New York roads will be soon filled with more electric cars.

In an effort to reduce climate-altering greenhouse gas emissions and air pollution all new cars and trucks will have to be zero emissions by 2035. And Governor Kathy Hochul is driving toward clean transportation with new incentives and new mandates.

"With sustained state and federal investments, our actions are incentivizing New Yorkers, local governments, and businesses to make the transition to electric vehicles."

Government Vehicles Go Electric

To commemorate National Drive Electric Week, Governor Hochul directed the State Department of Environmental Conservation to take major action that will require all new passenger cars, pickup trucks, and SUVs sold in New York State to be zero emissions by 2035.

"DEC will continue to work to rapidly issue this regulation and reach another milestone in the transition from fossil fuels so that more people, businesses, and governments will have the ZEV options to meet their needs and help improve the health of their communities," Department of Environmental Conservation Commissioner and Climate Action Council Co-Chair Basil Seggos said.

Credit - NY Governor's Office
Credit - NY Governor's Office

Grant Money for Zero-Emissions

DEC is helping municipalities purchase or lease zero-emission vehicles and install EV chargers through a grant program.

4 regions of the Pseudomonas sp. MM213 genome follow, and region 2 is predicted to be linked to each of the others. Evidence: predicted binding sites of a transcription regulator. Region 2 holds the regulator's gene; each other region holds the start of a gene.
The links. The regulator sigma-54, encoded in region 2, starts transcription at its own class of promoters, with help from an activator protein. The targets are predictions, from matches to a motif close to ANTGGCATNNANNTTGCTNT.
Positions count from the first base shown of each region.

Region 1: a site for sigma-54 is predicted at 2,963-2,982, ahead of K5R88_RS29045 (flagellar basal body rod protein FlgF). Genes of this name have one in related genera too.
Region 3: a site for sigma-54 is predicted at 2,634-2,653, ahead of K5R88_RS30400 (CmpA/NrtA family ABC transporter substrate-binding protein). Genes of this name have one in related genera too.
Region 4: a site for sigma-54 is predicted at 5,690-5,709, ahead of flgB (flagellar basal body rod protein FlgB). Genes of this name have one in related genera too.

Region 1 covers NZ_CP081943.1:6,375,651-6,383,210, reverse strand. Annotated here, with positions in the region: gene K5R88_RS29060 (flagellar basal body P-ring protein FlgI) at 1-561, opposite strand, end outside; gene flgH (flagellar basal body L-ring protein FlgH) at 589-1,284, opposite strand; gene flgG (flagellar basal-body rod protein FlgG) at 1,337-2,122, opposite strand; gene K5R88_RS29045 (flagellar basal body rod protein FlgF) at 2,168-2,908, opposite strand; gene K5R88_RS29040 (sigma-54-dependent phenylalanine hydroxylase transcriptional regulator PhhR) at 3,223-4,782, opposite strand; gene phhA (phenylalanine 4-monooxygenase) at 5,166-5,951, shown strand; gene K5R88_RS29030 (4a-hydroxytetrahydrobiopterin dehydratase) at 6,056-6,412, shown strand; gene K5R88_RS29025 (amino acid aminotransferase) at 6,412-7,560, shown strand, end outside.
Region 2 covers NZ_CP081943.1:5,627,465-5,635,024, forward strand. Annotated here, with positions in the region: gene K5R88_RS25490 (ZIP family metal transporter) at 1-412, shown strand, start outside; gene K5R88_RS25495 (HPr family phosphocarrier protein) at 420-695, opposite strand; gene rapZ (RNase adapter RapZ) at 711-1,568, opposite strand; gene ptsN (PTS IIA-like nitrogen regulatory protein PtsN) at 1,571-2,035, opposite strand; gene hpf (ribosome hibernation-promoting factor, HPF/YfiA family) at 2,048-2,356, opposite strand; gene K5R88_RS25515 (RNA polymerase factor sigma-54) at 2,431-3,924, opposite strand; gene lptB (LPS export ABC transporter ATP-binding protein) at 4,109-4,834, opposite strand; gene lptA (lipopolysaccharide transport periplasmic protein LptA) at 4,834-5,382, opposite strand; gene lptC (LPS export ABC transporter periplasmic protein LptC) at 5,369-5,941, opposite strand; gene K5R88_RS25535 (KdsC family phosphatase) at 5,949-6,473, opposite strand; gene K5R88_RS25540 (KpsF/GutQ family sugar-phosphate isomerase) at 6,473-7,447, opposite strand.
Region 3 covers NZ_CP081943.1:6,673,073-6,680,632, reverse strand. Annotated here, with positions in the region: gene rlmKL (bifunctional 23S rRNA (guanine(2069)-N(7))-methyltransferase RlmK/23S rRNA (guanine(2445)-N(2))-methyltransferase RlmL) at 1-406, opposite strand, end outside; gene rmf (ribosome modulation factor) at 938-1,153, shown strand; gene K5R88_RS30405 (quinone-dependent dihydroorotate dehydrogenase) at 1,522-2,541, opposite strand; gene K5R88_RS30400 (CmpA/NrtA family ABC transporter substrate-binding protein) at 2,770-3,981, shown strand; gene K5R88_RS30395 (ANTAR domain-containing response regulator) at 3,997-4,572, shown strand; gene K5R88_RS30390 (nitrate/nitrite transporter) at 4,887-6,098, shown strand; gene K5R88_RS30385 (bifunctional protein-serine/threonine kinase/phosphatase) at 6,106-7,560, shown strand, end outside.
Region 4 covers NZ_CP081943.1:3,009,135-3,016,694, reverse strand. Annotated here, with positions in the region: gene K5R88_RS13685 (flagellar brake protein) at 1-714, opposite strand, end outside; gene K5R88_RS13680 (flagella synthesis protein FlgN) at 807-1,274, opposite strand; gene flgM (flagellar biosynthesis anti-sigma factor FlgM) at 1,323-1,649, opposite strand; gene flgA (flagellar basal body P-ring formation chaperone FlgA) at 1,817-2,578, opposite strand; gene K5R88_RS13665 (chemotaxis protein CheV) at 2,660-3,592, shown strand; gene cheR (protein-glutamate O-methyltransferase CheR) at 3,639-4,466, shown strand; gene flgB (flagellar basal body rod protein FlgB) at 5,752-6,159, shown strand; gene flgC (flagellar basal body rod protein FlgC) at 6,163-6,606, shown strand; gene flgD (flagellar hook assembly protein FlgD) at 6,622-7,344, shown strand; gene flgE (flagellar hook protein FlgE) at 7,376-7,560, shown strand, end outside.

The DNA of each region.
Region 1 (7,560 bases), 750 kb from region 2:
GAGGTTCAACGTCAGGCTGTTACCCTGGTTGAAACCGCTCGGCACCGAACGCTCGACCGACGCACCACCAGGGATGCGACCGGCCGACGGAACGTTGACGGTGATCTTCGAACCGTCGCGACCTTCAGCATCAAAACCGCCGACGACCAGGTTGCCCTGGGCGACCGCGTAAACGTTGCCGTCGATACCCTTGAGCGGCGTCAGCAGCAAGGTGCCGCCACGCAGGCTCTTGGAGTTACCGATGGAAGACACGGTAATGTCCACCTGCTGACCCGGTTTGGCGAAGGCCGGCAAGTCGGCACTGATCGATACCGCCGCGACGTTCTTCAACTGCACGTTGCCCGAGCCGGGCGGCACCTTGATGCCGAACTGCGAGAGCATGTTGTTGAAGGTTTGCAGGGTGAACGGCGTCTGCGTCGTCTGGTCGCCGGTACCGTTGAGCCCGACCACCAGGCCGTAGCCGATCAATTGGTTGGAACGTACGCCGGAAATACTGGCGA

There are also $10 million in grants to help consumers purchase or lease an electric vehicle to put more clean vehicles on the road by 2035 too. Coupled with a federal tax rebate, savings are about $9,500.

$250 million will go towards installing more charging stations throughout the state over the next three years, helping fill in the gaps.

Off-road vehicles will see changes in the years ahead too. Under the new law, new off-road vehicles and equipment sold in New York are targeted to be zero emissions by 2035, and new medium-duty and heavy-duty vehicles by 2045.

LOOK: See how much gasoline cost the year you started driving

To find out more about how has the price of gas changed throughout the years, Stacker ran the numbers on the cost of a gallon of gasoline for each of the last 84 years. Using data from the Bureau of Labor Statistics (released in April 2020), we analyzed the average price for a gallon of unleaded regular gasoline from 1976 to 2020 along with the Consumer Price Index (CPI) for unleaded regular gasoline from 1937 to 1976, including the absolute and inflation-adjusted prices for each year.

Read on to explore the cost of gas over time and rediscover just how much a gallon was when you first started driving.

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